Does the Argument Make Sense?

Randy Thomas was the Executive Vice President of Exodus International under Alan Chambers, and according to his own words, “helped evaluate/determine that [closing Exodus down] was the only decisions we could make on a numbers of levels.” On January 12 of this year (two years since the closing of Exodus) Randy came out as gay and planning to stay that way.

He wrote recently celebrating the decision to close Exodus and recounting the wonderful impact that decision has had on his personal life.

In order to test the logic of his article I’ve taken an excerpt from the latter portion of his post and copied it verbatim except to substitute adultery in place of homosexual practice. Hopefully, the lunacy of his claims will be apparent.

Adulterers should be given access to all the same life-giving resources and opportunities in the church as anyone else. Minister to us as peers not with the constant undercurrent of objectified “issues” you can’t relate to. Let us minister to and serve *you* as the opportunity arises. Embrace us with true unconditional love that is not disclaimed by hurtful “you are broken” messaging and being relationally relegated to being “other than” for the rest of our natural lives. Let me be fully honest standing in worship, or sitting in the pew next to you, instead of being told I could only be fully “honest” on a Thursday night at 7pm at an adulterer support group.

Jesus is life-giving in a myriad of ways that have transformed me as a person. Even so, He did not change my sexual urges. He didn’t change my desire to be in love with and devoted to another woman besides my wife. I now believe He didn’t change that because it doesn’t need to be changed. I am an adulterer; He knows this and I believe He has guided me to where I am to finally embrace and be at peace with myself and His blessing of who I truly Am. Our Heavenly Father embraces me and everything He has put within me to live out.

I am His; nothing and no one can change that.

Because of God’s love and direction, today I’ve never been more transparent (didn’t say perfect; just transparent). I have never been more free.

Since embracing the truth that I am an adulterer, and Christian and everything else that I am… I have started openly dating. In fact, today, I happen to be in love with a beautiful (in every way) woman I have been referring to lately (online) as Miss Girlfriend. In fact, she is texting me while I type this and my heart is truly full of joy. I am sure that I have the best mistress ever. 🙂

4 thoughts on “Does the Argument Make Sense?

  1. I don’t know whether or not Randy Thomas is or was married to a woman. But I know (or think) that’s not your point. Nevertheless, it would be worse were he having an affair or mistress (or were he rationalizing an additional wife) or leaving or neglecting a wife (or arguing no neglect is involved) — for a man or another woman. Sadly, men who aren’t interested in the women they have married (and thereby have defrauded) have been hurting women all along. And while I’m glad for you personally that you see the insertion of the word adultery as clarifying, I have observed that churches pretty much do treat adulterous men (and men who neglect ex-wives or pretend that they’re not neglectful or that they’re justified or justified in ignoring a separated wife’s needs because she can’t possibly have anything real to say that can’t be “solved” by her just getting “over it” or shutting up and stuffing it) in the way Randy is asking to be treated (while, as far as I know, Randy is not committing adultery). [None of this is to say I would be comfortable with Randy and Mr. Boyfriend ministering to me.]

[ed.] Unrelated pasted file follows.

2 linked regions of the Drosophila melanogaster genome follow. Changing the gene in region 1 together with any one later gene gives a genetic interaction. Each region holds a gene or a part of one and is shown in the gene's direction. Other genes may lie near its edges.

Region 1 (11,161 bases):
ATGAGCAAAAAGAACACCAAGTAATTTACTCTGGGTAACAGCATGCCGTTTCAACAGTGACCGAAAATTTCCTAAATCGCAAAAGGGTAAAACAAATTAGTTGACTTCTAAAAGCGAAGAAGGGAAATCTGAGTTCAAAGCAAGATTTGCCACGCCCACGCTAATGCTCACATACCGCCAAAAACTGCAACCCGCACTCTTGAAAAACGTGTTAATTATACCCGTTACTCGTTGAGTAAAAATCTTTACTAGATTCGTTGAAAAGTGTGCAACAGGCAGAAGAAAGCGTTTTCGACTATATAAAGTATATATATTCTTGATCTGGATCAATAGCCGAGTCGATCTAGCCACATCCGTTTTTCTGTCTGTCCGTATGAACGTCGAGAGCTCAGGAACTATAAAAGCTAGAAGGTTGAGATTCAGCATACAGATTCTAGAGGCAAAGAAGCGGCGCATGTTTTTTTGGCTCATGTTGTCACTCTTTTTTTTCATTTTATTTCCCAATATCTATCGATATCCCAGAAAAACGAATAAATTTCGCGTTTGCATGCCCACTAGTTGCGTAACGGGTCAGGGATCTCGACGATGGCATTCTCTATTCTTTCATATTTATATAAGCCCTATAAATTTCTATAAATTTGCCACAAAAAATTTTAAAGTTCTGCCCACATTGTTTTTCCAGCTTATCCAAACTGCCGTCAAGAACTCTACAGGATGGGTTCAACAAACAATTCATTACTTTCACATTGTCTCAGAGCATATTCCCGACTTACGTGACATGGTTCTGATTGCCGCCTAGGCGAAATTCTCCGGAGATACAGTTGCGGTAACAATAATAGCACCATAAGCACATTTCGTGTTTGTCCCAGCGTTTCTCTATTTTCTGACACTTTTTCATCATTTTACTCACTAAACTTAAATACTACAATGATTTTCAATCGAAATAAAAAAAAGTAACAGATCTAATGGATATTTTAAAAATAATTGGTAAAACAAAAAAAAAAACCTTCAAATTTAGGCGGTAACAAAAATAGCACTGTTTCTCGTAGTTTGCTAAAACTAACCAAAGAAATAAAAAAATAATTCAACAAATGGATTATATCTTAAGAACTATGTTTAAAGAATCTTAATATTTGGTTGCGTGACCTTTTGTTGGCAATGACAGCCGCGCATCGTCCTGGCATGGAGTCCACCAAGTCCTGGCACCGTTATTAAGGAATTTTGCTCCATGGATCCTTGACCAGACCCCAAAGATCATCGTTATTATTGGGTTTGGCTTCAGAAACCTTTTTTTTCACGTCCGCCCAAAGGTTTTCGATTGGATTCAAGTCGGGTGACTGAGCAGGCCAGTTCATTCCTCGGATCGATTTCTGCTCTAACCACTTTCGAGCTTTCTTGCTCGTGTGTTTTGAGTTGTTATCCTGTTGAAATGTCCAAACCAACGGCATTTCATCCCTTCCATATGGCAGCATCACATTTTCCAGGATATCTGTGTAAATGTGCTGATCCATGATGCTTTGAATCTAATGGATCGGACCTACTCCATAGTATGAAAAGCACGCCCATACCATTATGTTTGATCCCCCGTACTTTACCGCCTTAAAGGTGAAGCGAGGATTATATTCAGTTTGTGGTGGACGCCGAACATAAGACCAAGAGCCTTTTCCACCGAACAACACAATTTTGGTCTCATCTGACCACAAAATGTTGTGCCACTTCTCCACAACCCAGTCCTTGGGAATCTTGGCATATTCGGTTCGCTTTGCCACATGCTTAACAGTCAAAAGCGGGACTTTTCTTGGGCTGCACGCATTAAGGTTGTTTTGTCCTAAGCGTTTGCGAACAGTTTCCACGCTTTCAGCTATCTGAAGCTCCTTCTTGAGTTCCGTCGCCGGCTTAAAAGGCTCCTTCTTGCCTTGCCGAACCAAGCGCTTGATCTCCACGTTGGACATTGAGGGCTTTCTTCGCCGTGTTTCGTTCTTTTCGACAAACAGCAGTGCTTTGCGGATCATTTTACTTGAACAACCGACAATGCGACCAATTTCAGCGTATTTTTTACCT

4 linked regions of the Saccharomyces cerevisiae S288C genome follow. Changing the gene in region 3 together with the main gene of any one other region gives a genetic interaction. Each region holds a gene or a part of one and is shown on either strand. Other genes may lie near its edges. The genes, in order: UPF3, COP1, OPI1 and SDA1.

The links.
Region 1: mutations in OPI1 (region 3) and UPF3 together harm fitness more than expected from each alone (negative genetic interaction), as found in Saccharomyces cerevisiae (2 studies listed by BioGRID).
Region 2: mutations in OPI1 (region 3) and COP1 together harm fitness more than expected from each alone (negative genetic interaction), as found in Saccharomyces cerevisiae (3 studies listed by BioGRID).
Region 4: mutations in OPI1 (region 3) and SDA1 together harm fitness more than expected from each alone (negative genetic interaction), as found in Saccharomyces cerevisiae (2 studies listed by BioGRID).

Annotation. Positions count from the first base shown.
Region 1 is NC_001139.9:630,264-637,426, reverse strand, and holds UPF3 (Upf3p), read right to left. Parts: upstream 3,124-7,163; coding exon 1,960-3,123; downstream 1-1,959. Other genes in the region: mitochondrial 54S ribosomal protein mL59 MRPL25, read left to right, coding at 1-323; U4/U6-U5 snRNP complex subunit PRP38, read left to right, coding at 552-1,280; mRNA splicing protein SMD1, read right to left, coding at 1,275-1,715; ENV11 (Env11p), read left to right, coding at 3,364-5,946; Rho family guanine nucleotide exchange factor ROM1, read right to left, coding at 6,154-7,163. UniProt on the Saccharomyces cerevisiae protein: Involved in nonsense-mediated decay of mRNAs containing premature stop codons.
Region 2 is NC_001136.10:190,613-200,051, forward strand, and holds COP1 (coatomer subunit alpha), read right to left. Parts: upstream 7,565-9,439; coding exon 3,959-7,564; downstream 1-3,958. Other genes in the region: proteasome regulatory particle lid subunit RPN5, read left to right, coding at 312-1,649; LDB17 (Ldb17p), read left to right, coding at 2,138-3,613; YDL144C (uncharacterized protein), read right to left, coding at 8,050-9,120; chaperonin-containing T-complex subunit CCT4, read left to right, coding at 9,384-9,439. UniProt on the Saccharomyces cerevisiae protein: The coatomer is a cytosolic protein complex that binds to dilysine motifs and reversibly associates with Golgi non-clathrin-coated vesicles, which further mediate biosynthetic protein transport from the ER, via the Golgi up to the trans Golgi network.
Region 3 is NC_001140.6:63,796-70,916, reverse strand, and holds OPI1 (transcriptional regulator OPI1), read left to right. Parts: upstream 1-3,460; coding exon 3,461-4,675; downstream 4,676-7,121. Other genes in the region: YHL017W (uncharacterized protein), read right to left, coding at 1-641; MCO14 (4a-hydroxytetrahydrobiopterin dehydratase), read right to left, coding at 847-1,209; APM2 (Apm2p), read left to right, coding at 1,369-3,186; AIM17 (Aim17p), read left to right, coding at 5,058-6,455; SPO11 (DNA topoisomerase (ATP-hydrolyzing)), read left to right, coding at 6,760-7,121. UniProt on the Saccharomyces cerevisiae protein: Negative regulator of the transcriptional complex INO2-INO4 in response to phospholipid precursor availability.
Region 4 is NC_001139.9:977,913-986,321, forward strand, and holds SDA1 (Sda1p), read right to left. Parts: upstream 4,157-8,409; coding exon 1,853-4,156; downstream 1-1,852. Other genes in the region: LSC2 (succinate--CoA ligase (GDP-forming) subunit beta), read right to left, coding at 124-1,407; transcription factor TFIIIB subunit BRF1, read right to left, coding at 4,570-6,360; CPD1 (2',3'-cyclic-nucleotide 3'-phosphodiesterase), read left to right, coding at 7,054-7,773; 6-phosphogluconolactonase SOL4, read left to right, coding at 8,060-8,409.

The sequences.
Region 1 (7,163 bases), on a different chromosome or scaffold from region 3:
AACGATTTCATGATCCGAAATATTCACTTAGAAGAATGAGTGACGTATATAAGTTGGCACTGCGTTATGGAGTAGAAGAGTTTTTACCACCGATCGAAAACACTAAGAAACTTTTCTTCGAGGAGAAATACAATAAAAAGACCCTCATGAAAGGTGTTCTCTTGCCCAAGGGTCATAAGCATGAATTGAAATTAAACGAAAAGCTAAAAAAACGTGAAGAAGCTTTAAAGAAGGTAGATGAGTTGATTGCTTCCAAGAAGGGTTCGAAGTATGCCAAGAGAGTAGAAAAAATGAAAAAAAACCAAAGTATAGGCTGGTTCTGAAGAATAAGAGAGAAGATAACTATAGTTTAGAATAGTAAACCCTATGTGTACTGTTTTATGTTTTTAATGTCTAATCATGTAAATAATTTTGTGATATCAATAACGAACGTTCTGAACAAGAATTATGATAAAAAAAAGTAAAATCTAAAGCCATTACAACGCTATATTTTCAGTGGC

2. I’m not sure I’m following the first part of your comment, Marleen. Are you saying that engaging in an active same sex relationship is not so bad as committing adultery? But either way, you’re correct, that wasn’t my point, as I’m not comparing adultery and a same sex relationship in any way other than to say that they’re both sinful, and both should disqualify a man from ministry (at the very least while he is unrepentant…if and when he might be restored to ministry is a different conversation).

    As to the second part, I think you’re suggesting that churches have been far too tolerant of the various sins surrounding divorce. If I’m reading you accurately, I agree. If I’m not picking up what you’re laying down, please point me in the right direction.

  3. Yes, you are getting my “second part” (hadn’t thought of parts and counted them). I’m glad you agree with that too. Yes, I think those are worse, because more people are getting hurt… and not only more but people who didn’t “sign up” for any of it. But I agree with you that both should disqualify a man from ministry (and not only for a time, at least the kind of ministry that involves contact with people for whom the man is considered responsible or personally entrusted). I’d say the same for a man who has committed pedophilia (and that’s worse yet). I’m also glad you didn’t substitute that word; you probably know some enthusiastic preachers sort of equate that and homosexuality (or don’t seem to know how to control their language where it is concerned). [Homosexual men are not more likely to be pedophiles. It has been shown that they are more prone (not each of them but the statistical number of them) to adultery… obviously, if they are with a woman, but there’s less “faithfulness” to a man as well.]

  4. {On the pedophile topic, that person should be left out of much more. And if anyone wants to consider marrying him, be prepared (if you are ethical at all) to stick to yourselves and not have children or be around anyone else’s children… ever. Sorry (or not), just how it is.}

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